Last October I made my biennial trip to Austin, Texas for the DFA College. The investment advisory industry is full of conferences and seminars, but the DFA College is the only event that I attend regularly. It is by far the best conference because it is full of usefull, detailed information that actually helps me do a better job for my clients.
I bring this up because at the last College, there was a reporter from Barrons, Beverly Goodman, in attendance to write a story about DFA. Her story was the cover article in the January 4th article of the magazine. Here's a link to the article, followed by some great quotes:
"This was no boondoggle business trip. The College, as it's known, is a two-day, biannual event that draws more than 100 advisors from all over the nation for some very academic presentations, held in a lecture hall the firm built just for this purpose. The advisors are already sold on the veracity of the efficient-market hypothesis pioneered by Fama in 1965 -- they have to be in order to sell Dimensional's funds -- but they come to hear about new research, and new products and strategies, and for the chance to hear the gospel from the prophet himself"
"And yet its overall performance is headline-worthy. More than 75% of its funds have beaten their category benchmarks over the past 15 years, and 80% over five years, according to Morningstar -- remarkable for what some investors wrongly dismiss as index investing. Its process is simple and repeatable -- and yet no other firm has tried emulating it. When asked why, co-founder, chairman, and co-CEO David Booth, 67, draws a surprising analogy to Star Wars, and Luke Skywalker's inability to harness the power of the Force until his devotion was deep and unwavering. "We are believers down to our toes," Booth says."
"Fama and French are not the only academics on Dimensional's board, and Fama isn't even the only Nobel Prize winner. Myron Scholes of Stanford University, who won in 1997 for the Black-Scholes method for valuing derivatives, lends his expertise to the funds' board. Also on the board are Roger Ibbotson, the founder of research firm Ibbotson Associates, a current hedge- fund manager, and Yale professor, and four other academics, from Chicago and Stanford. "That lineup is unbelievable," says co-CEO Eduardo Repetto. "When you talk to the board about investments, you're not talking to marketing people. You're talking to the people who wrote the book on investing." Repetto is no slouch in the academics department himself -- in fact, he's a rocket scientist. He joined Dimensional almost 14 years ago, shortly after completing his Ph.D. in aeronautics at the California Institute of Technology and, like Booth, deciding that a career in academia was not for him."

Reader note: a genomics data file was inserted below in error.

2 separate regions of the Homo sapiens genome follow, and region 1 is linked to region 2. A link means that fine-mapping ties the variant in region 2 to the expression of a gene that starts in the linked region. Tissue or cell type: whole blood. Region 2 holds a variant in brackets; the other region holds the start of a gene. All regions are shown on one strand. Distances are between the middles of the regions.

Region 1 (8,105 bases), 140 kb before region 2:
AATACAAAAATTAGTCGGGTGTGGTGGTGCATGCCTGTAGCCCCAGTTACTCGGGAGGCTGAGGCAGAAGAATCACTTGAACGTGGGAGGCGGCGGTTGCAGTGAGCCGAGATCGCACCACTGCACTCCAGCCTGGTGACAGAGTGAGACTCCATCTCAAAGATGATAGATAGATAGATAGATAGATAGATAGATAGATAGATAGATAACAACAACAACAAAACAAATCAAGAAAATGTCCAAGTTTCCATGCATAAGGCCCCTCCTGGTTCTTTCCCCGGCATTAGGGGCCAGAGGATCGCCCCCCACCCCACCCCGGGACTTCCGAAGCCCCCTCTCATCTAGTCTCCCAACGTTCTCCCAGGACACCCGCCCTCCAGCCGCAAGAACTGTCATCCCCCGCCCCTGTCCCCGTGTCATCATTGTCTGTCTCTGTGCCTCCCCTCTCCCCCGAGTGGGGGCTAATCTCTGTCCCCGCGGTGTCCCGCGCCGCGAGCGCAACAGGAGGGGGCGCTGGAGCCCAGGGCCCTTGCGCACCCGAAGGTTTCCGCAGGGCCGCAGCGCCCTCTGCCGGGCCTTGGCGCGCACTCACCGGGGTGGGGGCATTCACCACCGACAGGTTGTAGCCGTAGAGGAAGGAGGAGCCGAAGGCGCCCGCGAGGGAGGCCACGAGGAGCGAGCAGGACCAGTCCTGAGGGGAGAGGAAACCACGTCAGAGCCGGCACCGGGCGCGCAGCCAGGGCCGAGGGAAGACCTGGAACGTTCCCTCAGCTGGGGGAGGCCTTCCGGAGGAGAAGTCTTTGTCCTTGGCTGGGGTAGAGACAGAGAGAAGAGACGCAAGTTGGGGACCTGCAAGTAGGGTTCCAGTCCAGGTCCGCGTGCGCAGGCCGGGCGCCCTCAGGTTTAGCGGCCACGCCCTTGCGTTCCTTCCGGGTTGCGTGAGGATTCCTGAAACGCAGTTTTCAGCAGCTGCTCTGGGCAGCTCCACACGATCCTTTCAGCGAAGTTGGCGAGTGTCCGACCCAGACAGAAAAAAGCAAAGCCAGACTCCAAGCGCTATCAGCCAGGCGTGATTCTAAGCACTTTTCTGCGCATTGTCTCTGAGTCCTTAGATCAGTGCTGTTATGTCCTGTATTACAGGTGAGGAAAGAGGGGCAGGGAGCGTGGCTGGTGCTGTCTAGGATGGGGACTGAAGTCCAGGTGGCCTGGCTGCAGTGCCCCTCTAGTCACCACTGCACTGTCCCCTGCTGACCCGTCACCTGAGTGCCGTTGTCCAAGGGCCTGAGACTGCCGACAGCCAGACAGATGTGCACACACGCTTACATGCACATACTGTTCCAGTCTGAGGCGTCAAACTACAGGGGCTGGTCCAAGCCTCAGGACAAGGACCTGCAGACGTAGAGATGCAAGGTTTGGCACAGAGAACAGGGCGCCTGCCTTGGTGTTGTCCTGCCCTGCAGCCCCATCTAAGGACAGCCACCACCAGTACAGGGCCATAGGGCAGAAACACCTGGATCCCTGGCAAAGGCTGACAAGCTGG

"Advisors selling DFA funds have monthly or quarterly meetings with one another, facilitated by a DFA manager, to discuss portfolio and practice management. And there's the College, held every two years. This year, as usual, Fama and French spoke, with Fama presenting 18 pages of data arranged neatly in columns (later referring to it as "pretty low-level stuff"), and French explaining it all. Behavioral-finance expert Brad Barber also spoke, as did an array of Dimensional execs to tie it all into the business. "DFA has far and away the best educational conferences," says Rick Ferri, who manages $1.3 billion, $100 million of which is with DFA. "They put Ph.D.s in front of you. Everyone else gives you marketing people.' "
Interestingly, I sat next to Ms. Goodman at lunch on the second day of the conference. Apparently I didn'y say anything interesting enough to be quoted. Oh well.